of desperation and despair as her limited acquaintance with those uncomfortable emotions enabled her to make it, and, having located it in Lisbon, she wound up with an earthquake, as a striking and appropriate denouement. The manuscript was privately despatched, accompanied by a note, modestly saying that if the tale didn't get the prize, which the writer hardly dared expect, she would be very glad to receive any sum it might be considered worth.
Six weeks is a long time to wait, and a still longer time for a girl to keep a secret; but Jo did both, and was just beginning to give up all hope of ever seeing her manuscript again, when a letter arrived which almost took her breath away; for, on opening it, a check for a hundred dollars fell into her lap. For a minute she stared at it as if it had been a snake, then she read her letter, and began to cry. If the amiable gentleman who wrote that kindly note could have known what intense happiness he was giving a fellow-creature, I think he would devote his leisure hours, if he has any, to that amusement; for Jo valued the letter more than the money, because it was encouraging; and after years of effort it was so pleasant to find that she had learned to do something, though it was only to write a sensation story.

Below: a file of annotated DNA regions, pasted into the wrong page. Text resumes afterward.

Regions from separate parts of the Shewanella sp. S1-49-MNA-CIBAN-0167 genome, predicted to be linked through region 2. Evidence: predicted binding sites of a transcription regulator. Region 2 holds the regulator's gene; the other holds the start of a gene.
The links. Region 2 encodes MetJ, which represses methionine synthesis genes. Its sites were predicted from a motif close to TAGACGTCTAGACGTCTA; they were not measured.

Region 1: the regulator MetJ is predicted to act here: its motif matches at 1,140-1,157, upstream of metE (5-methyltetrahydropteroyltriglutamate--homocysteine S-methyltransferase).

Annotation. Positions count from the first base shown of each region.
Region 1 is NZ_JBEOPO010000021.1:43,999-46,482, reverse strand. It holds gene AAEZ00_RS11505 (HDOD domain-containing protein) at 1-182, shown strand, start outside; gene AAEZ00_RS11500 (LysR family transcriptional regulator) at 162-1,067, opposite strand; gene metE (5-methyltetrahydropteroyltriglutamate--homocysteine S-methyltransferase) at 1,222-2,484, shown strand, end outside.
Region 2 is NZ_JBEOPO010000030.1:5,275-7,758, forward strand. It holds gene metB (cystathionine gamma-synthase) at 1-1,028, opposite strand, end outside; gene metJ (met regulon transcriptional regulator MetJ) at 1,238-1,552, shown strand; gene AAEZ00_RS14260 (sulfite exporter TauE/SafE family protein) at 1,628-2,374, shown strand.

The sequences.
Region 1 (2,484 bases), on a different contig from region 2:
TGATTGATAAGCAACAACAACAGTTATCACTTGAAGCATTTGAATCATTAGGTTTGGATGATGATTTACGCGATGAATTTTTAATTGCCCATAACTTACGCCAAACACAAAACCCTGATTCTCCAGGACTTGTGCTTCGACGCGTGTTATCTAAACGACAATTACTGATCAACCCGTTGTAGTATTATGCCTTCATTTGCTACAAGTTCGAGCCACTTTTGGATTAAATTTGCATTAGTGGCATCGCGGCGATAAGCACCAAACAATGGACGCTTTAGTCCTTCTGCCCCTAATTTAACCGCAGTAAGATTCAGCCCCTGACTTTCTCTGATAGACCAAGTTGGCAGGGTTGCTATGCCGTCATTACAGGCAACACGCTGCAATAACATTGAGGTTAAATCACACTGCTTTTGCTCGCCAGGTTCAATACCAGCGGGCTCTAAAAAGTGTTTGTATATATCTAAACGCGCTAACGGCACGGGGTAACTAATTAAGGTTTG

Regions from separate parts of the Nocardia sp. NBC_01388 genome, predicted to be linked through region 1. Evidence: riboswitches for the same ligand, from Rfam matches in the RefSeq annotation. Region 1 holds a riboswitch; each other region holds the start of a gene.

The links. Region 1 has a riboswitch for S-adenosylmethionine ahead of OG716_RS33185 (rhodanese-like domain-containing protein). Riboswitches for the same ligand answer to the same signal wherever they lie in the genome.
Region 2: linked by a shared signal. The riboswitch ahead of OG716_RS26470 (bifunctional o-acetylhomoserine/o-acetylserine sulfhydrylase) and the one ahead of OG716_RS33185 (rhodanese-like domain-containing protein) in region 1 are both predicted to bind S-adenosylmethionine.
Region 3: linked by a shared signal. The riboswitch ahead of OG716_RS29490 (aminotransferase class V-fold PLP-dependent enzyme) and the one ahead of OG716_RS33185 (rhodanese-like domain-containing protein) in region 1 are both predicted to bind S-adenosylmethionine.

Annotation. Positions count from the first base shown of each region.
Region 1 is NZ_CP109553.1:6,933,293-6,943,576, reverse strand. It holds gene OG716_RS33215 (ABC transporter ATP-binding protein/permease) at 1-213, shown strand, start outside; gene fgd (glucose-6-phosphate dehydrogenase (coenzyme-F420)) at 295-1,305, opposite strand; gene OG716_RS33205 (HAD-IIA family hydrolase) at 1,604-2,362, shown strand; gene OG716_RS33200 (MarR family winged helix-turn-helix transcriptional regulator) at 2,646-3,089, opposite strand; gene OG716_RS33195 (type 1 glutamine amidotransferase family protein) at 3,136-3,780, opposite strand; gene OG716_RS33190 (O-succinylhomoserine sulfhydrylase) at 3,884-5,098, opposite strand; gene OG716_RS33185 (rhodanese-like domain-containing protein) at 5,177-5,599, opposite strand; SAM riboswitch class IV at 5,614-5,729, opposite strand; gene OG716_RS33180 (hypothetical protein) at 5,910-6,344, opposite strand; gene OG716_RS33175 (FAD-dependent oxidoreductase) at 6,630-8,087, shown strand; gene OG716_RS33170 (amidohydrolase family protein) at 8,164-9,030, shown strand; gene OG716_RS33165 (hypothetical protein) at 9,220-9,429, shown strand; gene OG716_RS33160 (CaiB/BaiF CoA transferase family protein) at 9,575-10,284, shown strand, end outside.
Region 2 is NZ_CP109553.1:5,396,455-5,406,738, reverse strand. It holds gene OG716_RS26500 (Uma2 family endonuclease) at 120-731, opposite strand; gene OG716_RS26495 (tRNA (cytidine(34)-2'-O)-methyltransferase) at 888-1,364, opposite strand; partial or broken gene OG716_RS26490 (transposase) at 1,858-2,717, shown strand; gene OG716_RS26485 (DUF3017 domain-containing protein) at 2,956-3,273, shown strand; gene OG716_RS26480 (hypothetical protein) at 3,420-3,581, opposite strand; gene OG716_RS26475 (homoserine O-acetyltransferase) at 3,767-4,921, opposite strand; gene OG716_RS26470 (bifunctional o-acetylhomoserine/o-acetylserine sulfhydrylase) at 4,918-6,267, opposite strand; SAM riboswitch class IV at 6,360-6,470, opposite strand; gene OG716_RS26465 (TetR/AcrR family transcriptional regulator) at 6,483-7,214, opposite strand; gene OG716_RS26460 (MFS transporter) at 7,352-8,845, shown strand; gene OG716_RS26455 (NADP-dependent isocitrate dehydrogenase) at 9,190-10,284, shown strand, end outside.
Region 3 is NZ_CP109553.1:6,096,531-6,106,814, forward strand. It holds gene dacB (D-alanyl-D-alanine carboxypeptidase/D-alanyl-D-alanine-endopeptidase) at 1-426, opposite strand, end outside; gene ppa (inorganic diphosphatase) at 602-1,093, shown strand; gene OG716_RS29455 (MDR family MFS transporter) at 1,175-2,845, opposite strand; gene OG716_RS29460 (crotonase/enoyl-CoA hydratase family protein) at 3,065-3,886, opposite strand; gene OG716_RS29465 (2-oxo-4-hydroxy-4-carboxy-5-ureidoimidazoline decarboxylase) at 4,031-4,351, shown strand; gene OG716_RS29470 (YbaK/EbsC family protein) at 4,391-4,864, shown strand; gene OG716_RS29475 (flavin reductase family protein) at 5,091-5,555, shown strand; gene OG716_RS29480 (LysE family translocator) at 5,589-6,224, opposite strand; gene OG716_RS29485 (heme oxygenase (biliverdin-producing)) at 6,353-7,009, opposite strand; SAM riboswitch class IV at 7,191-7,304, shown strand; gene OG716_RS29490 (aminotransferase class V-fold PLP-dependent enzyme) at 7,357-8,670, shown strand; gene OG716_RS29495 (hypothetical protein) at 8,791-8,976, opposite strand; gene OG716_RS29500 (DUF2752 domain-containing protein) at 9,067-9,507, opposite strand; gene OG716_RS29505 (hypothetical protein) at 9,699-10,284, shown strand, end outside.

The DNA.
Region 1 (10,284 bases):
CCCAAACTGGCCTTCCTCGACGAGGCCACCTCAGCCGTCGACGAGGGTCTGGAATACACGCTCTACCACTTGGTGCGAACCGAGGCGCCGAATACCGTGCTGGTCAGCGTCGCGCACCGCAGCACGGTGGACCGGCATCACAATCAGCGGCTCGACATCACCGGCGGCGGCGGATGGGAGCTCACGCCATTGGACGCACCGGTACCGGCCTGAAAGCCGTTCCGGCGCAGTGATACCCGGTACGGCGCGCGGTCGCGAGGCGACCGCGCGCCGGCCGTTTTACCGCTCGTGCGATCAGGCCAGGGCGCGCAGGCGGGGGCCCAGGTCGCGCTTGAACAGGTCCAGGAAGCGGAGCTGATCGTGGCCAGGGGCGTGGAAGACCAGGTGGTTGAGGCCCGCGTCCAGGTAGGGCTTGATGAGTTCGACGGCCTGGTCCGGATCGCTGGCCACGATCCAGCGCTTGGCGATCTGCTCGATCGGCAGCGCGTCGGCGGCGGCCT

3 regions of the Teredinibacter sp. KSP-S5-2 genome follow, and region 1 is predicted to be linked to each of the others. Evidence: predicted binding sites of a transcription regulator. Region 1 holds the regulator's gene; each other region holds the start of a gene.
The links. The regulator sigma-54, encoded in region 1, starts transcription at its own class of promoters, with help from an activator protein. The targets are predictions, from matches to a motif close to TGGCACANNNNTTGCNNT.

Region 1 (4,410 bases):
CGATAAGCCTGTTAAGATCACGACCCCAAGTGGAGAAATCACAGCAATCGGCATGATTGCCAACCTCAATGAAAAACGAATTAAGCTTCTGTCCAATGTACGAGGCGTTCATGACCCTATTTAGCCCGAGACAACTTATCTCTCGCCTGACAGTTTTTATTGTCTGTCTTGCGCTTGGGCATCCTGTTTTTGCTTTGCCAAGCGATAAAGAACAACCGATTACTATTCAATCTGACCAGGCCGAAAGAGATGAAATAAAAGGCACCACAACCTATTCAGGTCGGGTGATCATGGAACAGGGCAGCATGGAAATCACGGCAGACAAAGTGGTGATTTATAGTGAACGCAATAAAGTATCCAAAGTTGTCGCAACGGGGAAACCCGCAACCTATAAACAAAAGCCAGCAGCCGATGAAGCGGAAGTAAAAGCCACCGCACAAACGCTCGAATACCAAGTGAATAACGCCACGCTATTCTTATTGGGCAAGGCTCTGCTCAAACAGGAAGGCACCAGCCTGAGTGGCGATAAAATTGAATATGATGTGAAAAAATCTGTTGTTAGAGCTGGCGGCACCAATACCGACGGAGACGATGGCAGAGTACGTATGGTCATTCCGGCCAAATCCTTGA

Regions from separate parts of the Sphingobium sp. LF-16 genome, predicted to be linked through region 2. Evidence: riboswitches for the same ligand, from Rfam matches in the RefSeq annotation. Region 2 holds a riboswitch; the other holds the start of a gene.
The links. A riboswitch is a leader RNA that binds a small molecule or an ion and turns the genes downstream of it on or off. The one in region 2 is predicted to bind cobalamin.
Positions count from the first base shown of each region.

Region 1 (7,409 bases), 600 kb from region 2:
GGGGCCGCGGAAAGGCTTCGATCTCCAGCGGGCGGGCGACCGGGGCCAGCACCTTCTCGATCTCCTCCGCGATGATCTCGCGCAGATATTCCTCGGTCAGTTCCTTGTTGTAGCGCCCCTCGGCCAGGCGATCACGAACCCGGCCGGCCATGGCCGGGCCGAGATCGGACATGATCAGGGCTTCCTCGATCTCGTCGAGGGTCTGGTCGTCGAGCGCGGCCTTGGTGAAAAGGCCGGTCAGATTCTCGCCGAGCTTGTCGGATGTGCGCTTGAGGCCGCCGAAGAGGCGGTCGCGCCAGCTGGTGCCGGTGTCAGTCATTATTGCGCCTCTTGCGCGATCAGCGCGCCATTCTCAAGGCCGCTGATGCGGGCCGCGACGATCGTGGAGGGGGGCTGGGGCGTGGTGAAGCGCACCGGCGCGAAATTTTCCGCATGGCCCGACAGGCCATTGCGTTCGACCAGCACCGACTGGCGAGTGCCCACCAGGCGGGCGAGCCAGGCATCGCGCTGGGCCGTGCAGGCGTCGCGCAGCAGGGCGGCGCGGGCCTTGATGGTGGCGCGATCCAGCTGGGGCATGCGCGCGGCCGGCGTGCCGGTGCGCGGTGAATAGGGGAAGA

A prouder young woman was seldom seen than she, when, having composed herself, she electrified the family by appearing before them with the letter in one hand, the check in the other, announcing that she had won the prize! Of course there was a great jubilee, and when the story came every one read and praised it; though after her father had told her that the language was good, the romance fresh and hearty, and the